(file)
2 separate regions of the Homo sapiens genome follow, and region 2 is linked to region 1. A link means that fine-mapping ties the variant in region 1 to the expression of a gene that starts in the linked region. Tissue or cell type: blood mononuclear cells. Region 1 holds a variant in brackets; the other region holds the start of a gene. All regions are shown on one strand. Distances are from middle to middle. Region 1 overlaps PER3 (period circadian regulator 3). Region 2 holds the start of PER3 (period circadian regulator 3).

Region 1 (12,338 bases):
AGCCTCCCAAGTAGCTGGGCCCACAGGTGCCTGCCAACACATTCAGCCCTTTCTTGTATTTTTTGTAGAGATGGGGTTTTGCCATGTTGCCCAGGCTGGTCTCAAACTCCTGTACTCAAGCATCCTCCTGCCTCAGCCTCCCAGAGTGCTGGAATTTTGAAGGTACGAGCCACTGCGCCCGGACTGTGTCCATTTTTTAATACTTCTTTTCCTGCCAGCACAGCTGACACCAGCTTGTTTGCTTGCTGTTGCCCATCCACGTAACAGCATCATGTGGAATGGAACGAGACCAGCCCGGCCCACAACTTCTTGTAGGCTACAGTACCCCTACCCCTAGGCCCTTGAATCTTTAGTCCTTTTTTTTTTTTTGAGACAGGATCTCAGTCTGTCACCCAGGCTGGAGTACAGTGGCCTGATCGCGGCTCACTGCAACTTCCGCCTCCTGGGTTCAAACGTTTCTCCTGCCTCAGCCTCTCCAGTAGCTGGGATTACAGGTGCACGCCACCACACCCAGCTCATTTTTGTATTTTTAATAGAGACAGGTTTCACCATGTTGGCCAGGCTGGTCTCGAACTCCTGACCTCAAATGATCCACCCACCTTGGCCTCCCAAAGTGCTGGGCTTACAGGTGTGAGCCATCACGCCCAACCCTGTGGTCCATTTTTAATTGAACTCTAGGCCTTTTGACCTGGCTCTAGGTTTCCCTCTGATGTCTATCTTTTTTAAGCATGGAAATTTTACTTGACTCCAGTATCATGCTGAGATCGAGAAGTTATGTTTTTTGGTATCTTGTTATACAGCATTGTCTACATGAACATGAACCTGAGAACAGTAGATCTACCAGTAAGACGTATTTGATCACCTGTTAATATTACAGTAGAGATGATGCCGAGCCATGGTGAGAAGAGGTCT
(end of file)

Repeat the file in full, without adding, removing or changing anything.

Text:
2 separate regions of the Homo sapiens genome follow, and region 2 is linked to region 1. A link means that fine-mapping ties the variant in region 1 to the expression of a gene that starts in the linked region. Tissue or cell type: blood mononuclear cells. Region 1 holds a variant in brackets; the other region holds the start of a gene. All regions are shown on one strand. Distances are from middle to middle. Region 1 overlaps PER3 (period circadian regulator 3). Region 2 holds the start of PER3 (period circadian regulator 3).

Region 1 (12,338 bases):
AGCCTCCCAAGTAGCTGGGCCCACAGGTGCCTGCCAACACATTCAGCCCTTTCTTGTATTTTTTGTAGAGATGGGGTTTTGCCATGTTGCCCAGGCTGGTCTCAAACTCCTGTACTCAAGCATCCTCCTGCCTCAGCCTCCCAGAGTGCTGGAATTTTGAAGGTACGAGCCACTGCGCCCGGACTGTGTCCATTTTTTAATACTTCTTTTCCTGCCAGCACAGCTGACACCAGCTTGTTTGCTTGCTGTTGCCCATCCACGTAACAGCATCATGTGGAATGGAACGAGACCAGCCCGGCCCACAACTTCTTGTAGGCTACAGTACCCCTACCCCTAGGCCCTTGAATCTTTAGTCCTTTTTTTTTTTTTGAGACAGGATCTCAGTCTGTCACCCAGGCTGGAGTACAGTGGCCTGATCGCGGCTCACTGCAACTTCCGCCTCCTGGGTTCAAACGTTTCTCCTGCCTCAGCCTCTCCAGTAGCTGGGATTACAGGTGCACGCCACCACACCCAGCTCATTTTTGTATTTTTAATAGAGACAGGTTTCACCATGTTGGCCAGGCTGGTCTCGAACTCCTGACCTCAAATGATCCACCCACCTTGGCCTCCCAAAGTGCTGGGCTTACAGGTGTGAGCCATCACGCCCAACCCTGTGGTCCATTTTTAATTGAACTCTAGGCCTTTTGACCTGGCTCTAGGTTTCCCTCTGATGTCTATCTTTTTTAAGCATGGAAATTTTACTTGACTCCAGTATCATGCTGAGATCGAGAAGTTATGTTTTTTGGTATCTTGTTATACAGCATTGTCTACATGAACATGAACCTGAGAACAGTAGATCTACCAGTAAGACGTATTTGATCACCTGTTAATATTACAGTAGAGATGATGCCGAGCCATGGTGAGAAGAGGTCT